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F-107A—VAID is the word

26 December 2016

 

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F-107A with its rakish good looks and unique dorsal air inlet which aided its 40,000 fpm climb rate—USAF photo

The North American F-107A lost in the competition where the Republic F-105 Thunderchief prevailed but its Variable-Area Inlet Duct (VAID) technology was utilized in two equally rakish subsequent North American designs—the A-5 Vigilante and XB-70 Valkyrie. Evolution of VAID technology made its way to Lockheed’s SR-71, as well.

J. Terry White has penned an excellent piece in his blog American Aerospace on the F-107A here and is well worth the read.

DAYTON, Ohio -- North American F-107A at the National Museum of the United States Air Force. (U.S. Air Force photo)

F-107A showing its cannon locations as well as semi-conformal ventral weapon station (there are also six hard points on the wings) —USAF photo

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F-107A’s cockpit—USAF photo by Ken LaRock

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F-107A relatively uncomplicated cockpit by today’s standards—USAF photo by Ken LaRock

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F-107A in flight—USAF photo

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F-107A being moved to the new building of the National USAF Museum—USAF photo by Ken LaRock

 

 

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8 Comments leave one →
  1. Bruce Kay permalink
    26 December 2016 11:43

    Joe:
    I had forgotten about this one. The article you linked in your photos was an excellent summary of this excellent aircraft. Too bad North American didn’t make it in competition with the F105 and the later F-22 competitor the F-23. NAA made many great, notable aircraft ;

    ► F-86 Sabre‎ (14 P)
    ► North American P-51 Mustang‎ (1 C, 16 P, 1 F)
    ► X-15 program‎ (17 P)

    North American A-5 Vigilante
    North American A-27
    North American A-36 Apache
    North American AJ Savage
    North American XA2J Super Savage

    North American XB-21
    North American B-25 Mitchell
    B-25 Mitchell aircraft in Catch-22
    North American XB-28 Dragon
    North American B-45 Tornado
    North American BT-9

    North American DC-3
    North American F-82 Twin Mustang
    North American F-86 Sabre
    North American F-86D Sabre
    North American F-100 Super Sabre
    List of F-100 units of the United States Air Force
    North American F-107
    North American XF-108 Rapier
    North American FJ-1 Fury
    North American FJ-2/-3 Fury
    North American FJ-4 Fury

    North American MQM-42 Redhead-Roadrunner
    North American NA-16
    North American NA-35
    North American NA-64 Yale
    Ryan Navion
    North American P-64
    North American O-47
    North American Rockwell OV-10 Bronco
    North American P-51 Mustang

    North American Sabreliner
    North American XSN2J

    North American T-2 Buckeye
    North American T-6 Texan
    North American T-6 Texan variants
    North American T-28 Trojan

    North American X-10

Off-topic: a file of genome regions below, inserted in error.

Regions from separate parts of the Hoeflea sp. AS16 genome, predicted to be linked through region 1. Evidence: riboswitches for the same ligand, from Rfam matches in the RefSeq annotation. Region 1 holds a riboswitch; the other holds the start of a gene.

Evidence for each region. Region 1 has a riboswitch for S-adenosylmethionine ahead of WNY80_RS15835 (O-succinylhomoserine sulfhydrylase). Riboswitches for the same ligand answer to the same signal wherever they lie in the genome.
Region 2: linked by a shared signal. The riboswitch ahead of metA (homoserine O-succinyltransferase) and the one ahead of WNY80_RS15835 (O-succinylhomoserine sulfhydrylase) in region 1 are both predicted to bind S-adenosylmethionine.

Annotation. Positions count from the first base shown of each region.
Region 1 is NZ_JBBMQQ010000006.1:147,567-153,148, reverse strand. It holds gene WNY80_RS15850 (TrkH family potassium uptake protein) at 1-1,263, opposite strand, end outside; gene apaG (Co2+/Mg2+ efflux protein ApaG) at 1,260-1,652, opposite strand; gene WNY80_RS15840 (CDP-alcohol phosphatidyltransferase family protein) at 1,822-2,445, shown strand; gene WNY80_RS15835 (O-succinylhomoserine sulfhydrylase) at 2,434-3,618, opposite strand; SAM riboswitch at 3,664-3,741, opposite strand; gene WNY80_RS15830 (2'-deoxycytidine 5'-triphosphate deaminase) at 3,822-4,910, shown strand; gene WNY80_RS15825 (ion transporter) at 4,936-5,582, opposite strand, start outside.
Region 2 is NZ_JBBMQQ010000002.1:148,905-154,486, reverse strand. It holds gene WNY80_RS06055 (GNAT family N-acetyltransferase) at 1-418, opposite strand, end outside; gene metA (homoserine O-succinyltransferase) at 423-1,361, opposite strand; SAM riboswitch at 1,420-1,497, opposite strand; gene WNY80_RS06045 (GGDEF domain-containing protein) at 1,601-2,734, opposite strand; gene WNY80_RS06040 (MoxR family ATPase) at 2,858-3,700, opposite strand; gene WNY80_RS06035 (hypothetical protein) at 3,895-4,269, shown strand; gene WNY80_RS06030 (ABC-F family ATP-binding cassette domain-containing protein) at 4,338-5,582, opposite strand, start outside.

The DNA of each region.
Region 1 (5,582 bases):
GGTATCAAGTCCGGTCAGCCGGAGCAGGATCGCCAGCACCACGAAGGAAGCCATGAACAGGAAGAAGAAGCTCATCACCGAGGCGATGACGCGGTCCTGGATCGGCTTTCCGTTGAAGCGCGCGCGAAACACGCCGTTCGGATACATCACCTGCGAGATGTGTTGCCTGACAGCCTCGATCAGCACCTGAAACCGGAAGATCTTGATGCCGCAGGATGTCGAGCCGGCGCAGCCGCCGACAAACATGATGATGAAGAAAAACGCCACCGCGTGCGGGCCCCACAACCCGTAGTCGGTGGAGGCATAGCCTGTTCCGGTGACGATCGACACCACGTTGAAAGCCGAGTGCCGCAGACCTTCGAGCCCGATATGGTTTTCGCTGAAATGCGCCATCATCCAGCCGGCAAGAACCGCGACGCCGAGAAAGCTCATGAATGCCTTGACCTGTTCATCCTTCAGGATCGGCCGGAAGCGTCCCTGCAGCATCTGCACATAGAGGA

North American X-15
    North American XB-70 Valkyrie

    North American YF-93

    • travelforaircraft permalink*
      26 December 2016 12:57

      Thanks for the listing…it speaks for itself. NAA was one of the great ones, no doubt.

  2. 27 December 2016 09:04

    Sometimes aircraft ‘lose out’ for aesthetic reasons. Sometimes, those in higher command just don’t like the look of a machine. In the case of the F-107A, this quite possibly true!

    As to the N.A. aircraft list….it has always been a puzzle to me why they didn’t stay with the proven Packard/Rolls-Royce Merlin engine for the F-82, rather than reverting to the Allison engine. I know that there would have been a licensing fee to pay R-R, but it would have been a far better aircraft in my opinion.

    • 27 December 2016 11:25

      Can you imagine what the P-38 could have done with Merlins? Outstanding with the turbocharged Allisons, but one has to wonder what the performance specs would have been if they stuck Merlins in it.

      • travelforaircraft permalink*
        27 December 2016 12:11

        What an airplane that would have been. And wasn’t it decided to not super or turbo charge the P-39’s engine? Another inexplicable design decision place upon a manufacturer.

    • 27 December 2016 11:33

      You have to admit, the F-107 would not have won any beauty contests. Hangar talk had it being a “pilot eater” if you had to eject with that huge intake behind the cockpit, but in fact it worked, and was one of the first that would blow the pilot right through the canopy without jettisoning it first.

      Speaking of the USAF and esthetics. Camouflage research shows the best color for disguising the shape of an airplane at night is a mottled baby blue to darker blue livery. The USAF did not want to paint their fancy stealth machines any powder blue, so they went with a more “manly” black. Ever notice what color Russian warplanes are painted?

      • travelforaircraft permalink*
        27 December 2016 12:12

        Yes. I agree completely. Blue cammies have one disappear into the night better than black ones–but black is the western fashion choice 😉

    • travelforaircraft permalink*
      27 December 2016 12:09

      The possibilities are varied. Politics? Economics? Personal bias?

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